March 2, 2015 -
The FBI’s Criminal Justice Information Services Division (CJIS), which houses the Biometric Center of Excellence, played a large role in helping the Department of Defense identify a notorious Islamic State terrorist, according to a report by Defense One.
Both the Washington Post and the BBC publically identified Mohammed Emwazi, also known as “Jihadi John,” as the Islamic State masked frontman who gruesomely executed at least five hostages on camera.
Though the FBI has neither confirmed nor denied the identity of Jihadi John, FBI director James Comey recently said that the agency knew John’s identity.
Launched in 2007, the CJIS has played an integral role in making use of all the biometric data collected by the FBI, which includes fingerprints, images, and phone messages that have been sent to the FBI.
“Bottom line for us … if any of our divisions, whether it be our counterterrorism division, our criminal division, if at any time during their investigations they develop biometrics … they submit it through our system,” Stephen L. Morris, assistant director of the CJIS, told Defense One at a recent conference in Washington.
“I’m not going to tell you how we did it,” Morris said in regards to identifying Jihadi John. “You have to have something to search … you can have images with faces but if you’re not capturing it in the right way, if there’s not data in that image to make a comparison, it’s just not useful.”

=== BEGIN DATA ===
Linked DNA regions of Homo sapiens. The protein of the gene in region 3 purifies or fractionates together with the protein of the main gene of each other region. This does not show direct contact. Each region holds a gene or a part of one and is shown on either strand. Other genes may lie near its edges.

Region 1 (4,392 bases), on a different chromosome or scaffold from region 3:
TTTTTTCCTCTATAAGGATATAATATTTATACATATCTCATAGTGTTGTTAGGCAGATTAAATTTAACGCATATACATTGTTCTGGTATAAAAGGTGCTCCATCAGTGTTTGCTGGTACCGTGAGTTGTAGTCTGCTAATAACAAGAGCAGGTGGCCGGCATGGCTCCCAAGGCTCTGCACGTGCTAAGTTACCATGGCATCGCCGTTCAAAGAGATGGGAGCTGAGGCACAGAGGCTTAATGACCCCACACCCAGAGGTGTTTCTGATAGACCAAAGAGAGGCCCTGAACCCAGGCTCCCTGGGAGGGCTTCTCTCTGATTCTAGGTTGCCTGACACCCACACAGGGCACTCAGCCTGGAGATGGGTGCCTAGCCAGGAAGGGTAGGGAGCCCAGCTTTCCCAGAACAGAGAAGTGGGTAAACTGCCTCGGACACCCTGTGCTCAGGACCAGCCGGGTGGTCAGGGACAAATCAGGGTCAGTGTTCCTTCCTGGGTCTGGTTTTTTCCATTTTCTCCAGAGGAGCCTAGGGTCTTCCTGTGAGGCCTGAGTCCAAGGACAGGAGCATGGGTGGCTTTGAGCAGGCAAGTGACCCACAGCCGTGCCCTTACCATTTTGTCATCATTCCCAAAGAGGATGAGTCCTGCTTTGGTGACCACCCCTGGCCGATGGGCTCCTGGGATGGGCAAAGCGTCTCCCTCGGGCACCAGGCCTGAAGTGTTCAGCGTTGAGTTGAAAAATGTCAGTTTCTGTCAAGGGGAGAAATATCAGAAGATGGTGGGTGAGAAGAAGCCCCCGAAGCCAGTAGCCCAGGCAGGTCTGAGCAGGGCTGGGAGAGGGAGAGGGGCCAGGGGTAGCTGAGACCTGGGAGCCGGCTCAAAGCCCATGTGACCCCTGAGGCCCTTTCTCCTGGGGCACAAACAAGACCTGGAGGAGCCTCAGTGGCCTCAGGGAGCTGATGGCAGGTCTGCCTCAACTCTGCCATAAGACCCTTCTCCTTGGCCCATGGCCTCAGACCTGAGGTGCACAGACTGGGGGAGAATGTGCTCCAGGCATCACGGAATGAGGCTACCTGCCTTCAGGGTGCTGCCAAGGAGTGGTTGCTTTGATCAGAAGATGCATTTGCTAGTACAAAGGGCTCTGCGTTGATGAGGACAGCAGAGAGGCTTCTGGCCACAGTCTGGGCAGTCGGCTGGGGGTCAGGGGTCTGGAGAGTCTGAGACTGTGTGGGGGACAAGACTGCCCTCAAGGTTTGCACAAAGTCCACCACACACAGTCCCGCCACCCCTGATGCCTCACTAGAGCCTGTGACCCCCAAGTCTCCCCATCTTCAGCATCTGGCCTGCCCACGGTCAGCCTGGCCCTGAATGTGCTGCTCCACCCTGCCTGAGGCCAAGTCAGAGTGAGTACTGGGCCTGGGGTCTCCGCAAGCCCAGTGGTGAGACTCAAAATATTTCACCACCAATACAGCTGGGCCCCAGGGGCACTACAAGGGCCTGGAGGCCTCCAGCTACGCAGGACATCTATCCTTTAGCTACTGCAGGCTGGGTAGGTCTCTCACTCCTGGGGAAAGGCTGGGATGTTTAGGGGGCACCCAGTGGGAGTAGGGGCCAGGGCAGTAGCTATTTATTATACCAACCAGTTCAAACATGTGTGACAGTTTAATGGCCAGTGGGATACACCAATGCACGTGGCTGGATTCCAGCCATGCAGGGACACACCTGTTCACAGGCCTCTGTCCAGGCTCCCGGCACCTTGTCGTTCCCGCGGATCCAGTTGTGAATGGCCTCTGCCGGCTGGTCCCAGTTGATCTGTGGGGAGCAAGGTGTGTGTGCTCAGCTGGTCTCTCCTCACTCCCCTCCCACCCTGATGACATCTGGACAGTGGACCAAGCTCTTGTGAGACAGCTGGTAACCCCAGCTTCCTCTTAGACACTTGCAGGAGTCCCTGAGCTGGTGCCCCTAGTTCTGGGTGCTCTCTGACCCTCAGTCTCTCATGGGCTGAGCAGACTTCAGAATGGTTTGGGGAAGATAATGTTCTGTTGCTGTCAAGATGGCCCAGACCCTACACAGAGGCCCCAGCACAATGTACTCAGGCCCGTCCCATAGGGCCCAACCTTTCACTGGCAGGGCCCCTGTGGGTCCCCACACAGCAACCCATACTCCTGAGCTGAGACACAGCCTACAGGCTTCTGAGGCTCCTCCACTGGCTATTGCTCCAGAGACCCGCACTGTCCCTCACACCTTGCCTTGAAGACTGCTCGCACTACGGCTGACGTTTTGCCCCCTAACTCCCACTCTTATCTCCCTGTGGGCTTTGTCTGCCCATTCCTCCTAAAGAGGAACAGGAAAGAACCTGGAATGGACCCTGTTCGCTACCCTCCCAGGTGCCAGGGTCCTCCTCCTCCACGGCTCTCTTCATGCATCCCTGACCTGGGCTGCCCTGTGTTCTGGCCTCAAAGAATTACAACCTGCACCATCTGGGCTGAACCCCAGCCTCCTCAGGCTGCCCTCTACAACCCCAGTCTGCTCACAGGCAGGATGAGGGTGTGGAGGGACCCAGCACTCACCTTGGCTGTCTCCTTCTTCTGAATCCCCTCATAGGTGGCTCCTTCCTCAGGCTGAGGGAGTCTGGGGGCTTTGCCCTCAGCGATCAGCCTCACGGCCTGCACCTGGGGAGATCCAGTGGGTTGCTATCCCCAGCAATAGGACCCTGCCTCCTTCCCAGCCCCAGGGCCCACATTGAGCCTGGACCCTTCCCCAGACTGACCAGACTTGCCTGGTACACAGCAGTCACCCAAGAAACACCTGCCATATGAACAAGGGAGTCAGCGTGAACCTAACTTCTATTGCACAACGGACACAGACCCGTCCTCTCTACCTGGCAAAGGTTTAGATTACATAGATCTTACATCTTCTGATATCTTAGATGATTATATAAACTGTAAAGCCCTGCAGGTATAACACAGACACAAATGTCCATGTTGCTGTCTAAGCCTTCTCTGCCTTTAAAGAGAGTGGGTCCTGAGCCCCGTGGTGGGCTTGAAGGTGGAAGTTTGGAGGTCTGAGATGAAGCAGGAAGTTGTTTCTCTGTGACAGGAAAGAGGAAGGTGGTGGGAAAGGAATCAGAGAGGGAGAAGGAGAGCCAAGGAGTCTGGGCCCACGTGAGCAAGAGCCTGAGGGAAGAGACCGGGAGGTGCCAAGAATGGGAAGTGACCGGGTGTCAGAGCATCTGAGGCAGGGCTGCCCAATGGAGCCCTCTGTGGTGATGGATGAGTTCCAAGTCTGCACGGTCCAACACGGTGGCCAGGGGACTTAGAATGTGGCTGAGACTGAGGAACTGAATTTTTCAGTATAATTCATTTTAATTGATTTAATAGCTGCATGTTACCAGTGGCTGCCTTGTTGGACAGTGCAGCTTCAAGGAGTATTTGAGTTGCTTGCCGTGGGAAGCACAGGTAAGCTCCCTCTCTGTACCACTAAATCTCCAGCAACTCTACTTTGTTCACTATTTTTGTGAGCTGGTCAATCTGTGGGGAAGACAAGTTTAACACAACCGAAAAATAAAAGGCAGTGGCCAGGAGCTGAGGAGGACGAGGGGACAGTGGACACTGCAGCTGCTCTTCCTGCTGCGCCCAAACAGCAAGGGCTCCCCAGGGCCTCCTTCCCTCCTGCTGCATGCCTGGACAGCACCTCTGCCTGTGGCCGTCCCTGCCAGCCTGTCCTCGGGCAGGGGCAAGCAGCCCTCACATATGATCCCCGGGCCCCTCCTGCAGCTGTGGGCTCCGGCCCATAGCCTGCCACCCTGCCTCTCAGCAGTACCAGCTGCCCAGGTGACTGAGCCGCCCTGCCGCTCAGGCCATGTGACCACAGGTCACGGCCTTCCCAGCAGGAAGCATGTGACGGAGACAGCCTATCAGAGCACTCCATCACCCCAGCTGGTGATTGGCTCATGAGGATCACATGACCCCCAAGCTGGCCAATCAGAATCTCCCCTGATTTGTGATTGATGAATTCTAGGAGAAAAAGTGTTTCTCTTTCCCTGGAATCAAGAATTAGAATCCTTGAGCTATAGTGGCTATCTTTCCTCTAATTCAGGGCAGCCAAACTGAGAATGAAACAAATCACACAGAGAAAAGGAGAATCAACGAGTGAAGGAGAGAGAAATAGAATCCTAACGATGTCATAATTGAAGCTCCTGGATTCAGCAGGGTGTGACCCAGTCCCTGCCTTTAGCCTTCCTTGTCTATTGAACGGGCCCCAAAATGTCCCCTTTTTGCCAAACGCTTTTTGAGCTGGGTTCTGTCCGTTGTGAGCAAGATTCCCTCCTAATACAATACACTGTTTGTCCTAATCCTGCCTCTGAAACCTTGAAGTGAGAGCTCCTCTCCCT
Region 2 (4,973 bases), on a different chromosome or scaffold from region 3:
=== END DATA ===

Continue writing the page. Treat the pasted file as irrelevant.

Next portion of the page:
The FBI’s Next Generation Identification system stores hundreds of thousands of photos, aliases, physical characteristics and, of course, fingerprints.
The system is also completely interoperable with the military’s Automated Biometric Identification System, as well as the Department of Homeland Security’s Automated Biometric Identification System.
Additionally, the NGI works with State Department and many global law enforcement agencies. The FBI and Britain’s MI5 collaborated to successfully identify Jobn.
Previously reported, the FBI digitally converted millions of files stored at its Criminal Justice Information Services (CJIS) division’s warehouse in Fairmont, West Virginia, as the Bureau prepares to transition to its new biometric system.